The orders were passed out quickly, and within a half hour's time the army was moving like a well-oiled machine in a northeasterly direction. The mountains of Bern remained on their left flank, though they did not approach the looming monsters, instead remaining in the slightly hilly open ground where their army could move freely and quickly, with the Lords and Lady at the column's head. Standard patrols of mounted men and women, both in the air and on the ground, regularly circled the large moving group, checking the radius of the army within a few miles to ensure their safety from ambushes and other attackers; but beyond a quiet, isolated farm or hunting family they met no one.

Despite the business-like procedures, however, the majority of the army was undoubtedly in good spirits. Most laughed and talked as they walked or rode, sharing their experiences at home or in the latest battles with their friends and companions, discussing weapons techniques or magical remedies. Newcomers to the steadily growing army were regularly introduced to older members, making the well-working machine a tight, organized knot of fiercely loyal fighters. Sain approached nearly every woman in the army with his roguish smile and unabashed flirtatious charm, Kent following him to alternately lecture his exasperating friend and apologize to the women approached, and said women, now used to Sain's antics by far, found his episodes only mildly embarrassing and rude instead of outright scandalous and improper. It was an altogether thoroughly exciting event to those unused to the procedure.

One such newcomer found their travels especially exhilarating. Nino had only recently joined the army after her unfortunate discovery about the Black Fang and her mother, and though she had been with the company for nearly a week and a half now, she was still terribly excited by the structure of the group. The outright loyalty displayed every day so strongly amazed her—rarely had she seen anything of the sort in the Black Fang that her mother had created—and the friendliness of many of army members took her breath away. She was sure they would hate her because she had once been their enemy, but many of them were kind and understanding, a concept she enjoyed but was still struggling to comprehend.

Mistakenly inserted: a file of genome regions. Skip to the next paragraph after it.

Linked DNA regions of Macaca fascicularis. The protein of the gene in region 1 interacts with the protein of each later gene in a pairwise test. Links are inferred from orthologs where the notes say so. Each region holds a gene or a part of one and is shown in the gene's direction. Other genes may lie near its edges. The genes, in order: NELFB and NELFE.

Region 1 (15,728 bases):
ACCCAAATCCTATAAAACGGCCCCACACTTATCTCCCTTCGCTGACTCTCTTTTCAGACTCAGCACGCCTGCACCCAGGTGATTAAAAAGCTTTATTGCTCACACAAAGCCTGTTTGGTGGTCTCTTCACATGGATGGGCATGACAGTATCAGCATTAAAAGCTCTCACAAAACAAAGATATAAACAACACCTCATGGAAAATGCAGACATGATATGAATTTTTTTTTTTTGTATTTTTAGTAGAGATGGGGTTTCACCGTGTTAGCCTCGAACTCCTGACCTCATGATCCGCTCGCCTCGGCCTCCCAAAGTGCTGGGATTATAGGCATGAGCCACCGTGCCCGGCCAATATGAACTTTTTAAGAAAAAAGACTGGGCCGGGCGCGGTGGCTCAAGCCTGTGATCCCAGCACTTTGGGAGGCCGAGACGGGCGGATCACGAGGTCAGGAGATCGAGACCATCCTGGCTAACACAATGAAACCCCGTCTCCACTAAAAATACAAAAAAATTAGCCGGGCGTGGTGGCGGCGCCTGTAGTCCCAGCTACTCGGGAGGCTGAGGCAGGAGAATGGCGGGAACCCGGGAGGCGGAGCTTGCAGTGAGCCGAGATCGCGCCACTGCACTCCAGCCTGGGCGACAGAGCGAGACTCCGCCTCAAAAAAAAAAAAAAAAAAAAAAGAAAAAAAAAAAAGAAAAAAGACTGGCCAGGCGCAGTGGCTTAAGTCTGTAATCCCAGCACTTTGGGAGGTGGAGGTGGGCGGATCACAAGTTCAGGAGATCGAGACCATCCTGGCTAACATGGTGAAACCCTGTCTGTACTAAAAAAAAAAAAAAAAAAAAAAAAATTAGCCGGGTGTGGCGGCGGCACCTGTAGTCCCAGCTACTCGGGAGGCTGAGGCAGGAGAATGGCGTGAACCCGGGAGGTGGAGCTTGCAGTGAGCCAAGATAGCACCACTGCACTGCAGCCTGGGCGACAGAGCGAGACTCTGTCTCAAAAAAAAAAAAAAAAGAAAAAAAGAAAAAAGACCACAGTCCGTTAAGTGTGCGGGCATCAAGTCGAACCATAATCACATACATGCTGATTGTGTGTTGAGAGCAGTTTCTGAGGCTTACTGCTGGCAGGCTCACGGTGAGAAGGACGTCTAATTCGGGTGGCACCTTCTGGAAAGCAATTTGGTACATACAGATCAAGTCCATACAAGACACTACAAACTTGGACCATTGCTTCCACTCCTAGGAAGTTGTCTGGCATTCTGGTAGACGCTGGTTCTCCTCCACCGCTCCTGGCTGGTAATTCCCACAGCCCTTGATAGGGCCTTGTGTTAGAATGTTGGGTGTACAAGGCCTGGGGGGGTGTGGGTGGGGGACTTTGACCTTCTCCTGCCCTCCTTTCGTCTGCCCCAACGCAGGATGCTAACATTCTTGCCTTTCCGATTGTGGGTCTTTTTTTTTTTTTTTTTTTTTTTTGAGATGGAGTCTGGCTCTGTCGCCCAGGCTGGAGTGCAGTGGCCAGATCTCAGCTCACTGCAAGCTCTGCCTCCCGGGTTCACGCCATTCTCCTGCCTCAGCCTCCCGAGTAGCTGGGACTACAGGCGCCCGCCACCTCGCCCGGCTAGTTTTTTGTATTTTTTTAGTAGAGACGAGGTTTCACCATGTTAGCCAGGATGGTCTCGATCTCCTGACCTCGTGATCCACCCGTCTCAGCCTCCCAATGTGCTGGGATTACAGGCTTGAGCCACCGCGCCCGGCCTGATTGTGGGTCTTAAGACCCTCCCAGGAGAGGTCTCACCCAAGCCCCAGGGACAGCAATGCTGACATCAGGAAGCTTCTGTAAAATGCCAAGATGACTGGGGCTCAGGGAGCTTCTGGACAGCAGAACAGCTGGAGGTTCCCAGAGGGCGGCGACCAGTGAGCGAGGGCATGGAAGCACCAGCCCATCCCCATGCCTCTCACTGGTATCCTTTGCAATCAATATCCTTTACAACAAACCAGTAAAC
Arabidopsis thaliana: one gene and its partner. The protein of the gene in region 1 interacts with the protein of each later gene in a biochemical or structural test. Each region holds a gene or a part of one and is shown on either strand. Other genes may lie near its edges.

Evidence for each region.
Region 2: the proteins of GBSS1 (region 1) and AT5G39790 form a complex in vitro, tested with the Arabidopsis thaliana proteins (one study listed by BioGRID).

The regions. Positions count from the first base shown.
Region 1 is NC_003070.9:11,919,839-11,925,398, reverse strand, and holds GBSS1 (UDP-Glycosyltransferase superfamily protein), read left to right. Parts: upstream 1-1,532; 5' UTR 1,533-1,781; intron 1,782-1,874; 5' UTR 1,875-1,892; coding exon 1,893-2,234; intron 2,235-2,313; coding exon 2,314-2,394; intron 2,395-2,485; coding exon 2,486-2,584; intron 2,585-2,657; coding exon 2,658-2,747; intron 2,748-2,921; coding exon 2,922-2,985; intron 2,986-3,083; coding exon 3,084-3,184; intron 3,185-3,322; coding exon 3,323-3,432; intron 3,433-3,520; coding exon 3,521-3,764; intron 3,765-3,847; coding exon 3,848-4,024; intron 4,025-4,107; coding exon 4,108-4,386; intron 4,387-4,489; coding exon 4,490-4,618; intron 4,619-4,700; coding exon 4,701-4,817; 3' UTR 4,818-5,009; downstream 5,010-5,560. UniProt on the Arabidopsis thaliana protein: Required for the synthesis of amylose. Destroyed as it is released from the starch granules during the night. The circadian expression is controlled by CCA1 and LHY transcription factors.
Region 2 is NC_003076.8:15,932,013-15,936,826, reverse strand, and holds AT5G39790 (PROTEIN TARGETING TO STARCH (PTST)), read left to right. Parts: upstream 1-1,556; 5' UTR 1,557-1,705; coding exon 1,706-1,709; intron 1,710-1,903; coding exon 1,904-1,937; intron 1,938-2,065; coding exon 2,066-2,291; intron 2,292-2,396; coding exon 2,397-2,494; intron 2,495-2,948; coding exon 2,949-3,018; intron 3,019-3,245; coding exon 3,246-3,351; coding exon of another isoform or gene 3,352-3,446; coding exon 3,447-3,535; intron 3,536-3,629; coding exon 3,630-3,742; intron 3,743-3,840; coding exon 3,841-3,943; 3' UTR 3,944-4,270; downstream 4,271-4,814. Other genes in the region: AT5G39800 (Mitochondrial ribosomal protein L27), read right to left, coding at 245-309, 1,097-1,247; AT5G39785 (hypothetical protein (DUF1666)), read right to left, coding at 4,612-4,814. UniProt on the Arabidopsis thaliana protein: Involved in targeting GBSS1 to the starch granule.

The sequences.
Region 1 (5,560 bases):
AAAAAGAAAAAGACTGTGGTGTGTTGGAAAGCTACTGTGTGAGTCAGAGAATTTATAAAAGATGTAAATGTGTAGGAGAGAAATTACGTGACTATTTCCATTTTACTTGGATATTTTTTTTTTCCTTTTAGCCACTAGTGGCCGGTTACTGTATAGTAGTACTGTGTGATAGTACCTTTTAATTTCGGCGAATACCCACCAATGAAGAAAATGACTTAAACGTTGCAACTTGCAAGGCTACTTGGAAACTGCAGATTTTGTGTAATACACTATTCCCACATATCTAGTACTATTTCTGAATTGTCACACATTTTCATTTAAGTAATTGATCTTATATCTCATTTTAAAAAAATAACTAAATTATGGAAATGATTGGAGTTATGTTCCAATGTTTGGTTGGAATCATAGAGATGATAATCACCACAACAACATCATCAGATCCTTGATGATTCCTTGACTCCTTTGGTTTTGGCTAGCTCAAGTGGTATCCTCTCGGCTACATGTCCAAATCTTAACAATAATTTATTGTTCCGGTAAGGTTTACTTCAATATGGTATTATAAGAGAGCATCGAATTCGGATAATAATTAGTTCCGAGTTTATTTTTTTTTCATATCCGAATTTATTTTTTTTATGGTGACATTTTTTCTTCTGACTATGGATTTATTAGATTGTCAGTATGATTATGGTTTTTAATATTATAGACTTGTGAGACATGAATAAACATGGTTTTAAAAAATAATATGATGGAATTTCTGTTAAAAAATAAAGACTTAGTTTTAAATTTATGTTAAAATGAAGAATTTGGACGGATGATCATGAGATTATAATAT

Whatever friendly attentions she enjoyed in Eliwood's army, however, she was sure Jaffar was not receiving the same. The assassin was striding behind her silently—he always moved silently, even over dry grass or broken twigs or loose floorboards, a skill that she found amazing but a little bit scary sometimes—his cloak flickering behind him in the light breeze, his hands only inches from the dagger-sheathes at his hips at any given moment. He had rarely left her side since they had become a part of the company, and just as rarely never spoke unless she approached him first, which explained why she had never heard any complaints from him about his treatment or apparent reputation around the camp.

Yet despite his silence, she knew she was not imagining many of the dark glares thrown in her best friend's direction, and it worried her. Would they throw him out of the army? Would he be forced to leave her behind? She wouldn't allow that, she knew—if he had to leave, she would unquestionably go with him—but she loved it here so much, and everyone was always so friendly with her...